Darwish was born in the village of Al-Birwah in the heart of Palestine in 1941. He became a refugee in 1948, when his family was forced to flee from his homeland. In 1949, Darwish and his family came back from Lebanon to live as internally displaced refugees in another village in his homeland. With the emergence of Darwish's poetry in 1958, a rich voice is added to Arabic poetry as well as the Palestinian poetry.
He started to compose poems when he was still in school aged seventeen. His poetry prospered during his early poetic stage that spanned twelve years. In the 1970s, Darwish joined the Palestinian Liberation Organization (PLO) and he became an active member of PLO outside Palestine. His activism in exile remained dynamic not only politically but also poetically. In fact, he lived outside Palestine for about twenty-six years during which his poetry burgeoned noticeably. Indeed, writing from within one's country and outside of it in Darwish's circumstance of being displaced and expelled requires further scrutiny. Khalidi (2010:1) echoes Darwish's insights when he asserts that:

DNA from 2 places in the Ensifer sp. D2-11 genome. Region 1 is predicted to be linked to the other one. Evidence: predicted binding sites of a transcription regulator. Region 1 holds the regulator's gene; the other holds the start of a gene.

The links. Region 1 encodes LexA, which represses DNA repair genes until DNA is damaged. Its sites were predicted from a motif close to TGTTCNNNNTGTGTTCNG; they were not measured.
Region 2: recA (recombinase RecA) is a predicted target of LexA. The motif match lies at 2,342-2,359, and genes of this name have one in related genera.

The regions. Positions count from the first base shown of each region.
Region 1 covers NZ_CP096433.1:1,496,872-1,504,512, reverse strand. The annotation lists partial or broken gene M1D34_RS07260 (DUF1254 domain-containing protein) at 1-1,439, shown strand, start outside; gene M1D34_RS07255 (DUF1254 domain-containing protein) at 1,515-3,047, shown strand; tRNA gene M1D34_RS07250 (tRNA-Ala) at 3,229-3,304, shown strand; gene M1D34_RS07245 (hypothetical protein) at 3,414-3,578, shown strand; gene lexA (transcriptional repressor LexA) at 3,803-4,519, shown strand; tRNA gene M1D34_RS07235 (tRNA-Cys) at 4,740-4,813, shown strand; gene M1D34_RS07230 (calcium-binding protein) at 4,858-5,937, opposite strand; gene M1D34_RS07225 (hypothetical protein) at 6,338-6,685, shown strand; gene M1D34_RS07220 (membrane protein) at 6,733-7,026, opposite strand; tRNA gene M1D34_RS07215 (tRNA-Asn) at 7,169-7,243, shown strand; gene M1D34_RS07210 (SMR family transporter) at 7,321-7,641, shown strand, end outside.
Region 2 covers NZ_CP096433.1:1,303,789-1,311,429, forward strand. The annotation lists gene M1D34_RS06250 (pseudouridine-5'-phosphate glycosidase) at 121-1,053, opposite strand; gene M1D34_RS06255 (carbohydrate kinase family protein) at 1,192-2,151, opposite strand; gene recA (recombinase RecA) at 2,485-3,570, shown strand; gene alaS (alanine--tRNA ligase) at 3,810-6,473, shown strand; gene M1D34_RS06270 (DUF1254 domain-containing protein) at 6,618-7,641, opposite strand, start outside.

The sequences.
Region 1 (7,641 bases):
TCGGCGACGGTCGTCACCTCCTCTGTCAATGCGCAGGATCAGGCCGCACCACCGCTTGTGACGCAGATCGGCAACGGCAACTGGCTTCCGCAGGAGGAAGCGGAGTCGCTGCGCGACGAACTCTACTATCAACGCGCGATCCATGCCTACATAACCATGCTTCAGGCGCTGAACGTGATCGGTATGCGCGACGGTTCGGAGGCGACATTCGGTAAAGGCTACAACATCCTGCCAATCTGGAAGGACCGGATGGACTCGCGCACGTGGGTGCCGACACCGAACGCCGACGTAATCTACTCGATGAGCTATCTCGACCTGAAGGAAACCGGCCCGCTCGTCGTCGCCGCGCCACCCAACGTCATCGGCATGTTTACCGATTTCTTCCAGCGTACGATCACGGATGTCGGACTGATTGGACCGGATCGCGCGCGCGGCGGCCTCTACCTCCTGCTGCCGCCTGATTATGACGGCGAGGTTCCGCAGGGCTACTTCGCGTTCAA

"The quintessential Palestinian…show more content… Therefore, home is directly related to the conception of place in postcolonial theory and, on the other hand, to the perception of environment in the recent theory of eco-criticism. However, it is also common that one can experience the sense of the loss of home at home. The concept of home is essential to an individual's identity. To lose it to another, for any reason, can cause suffering; for it to happen to a child as a consequence of war and violence is an experience that is distressing. In addition, home is perceived as a significant core of the human heritage in the psyche of people in the Arab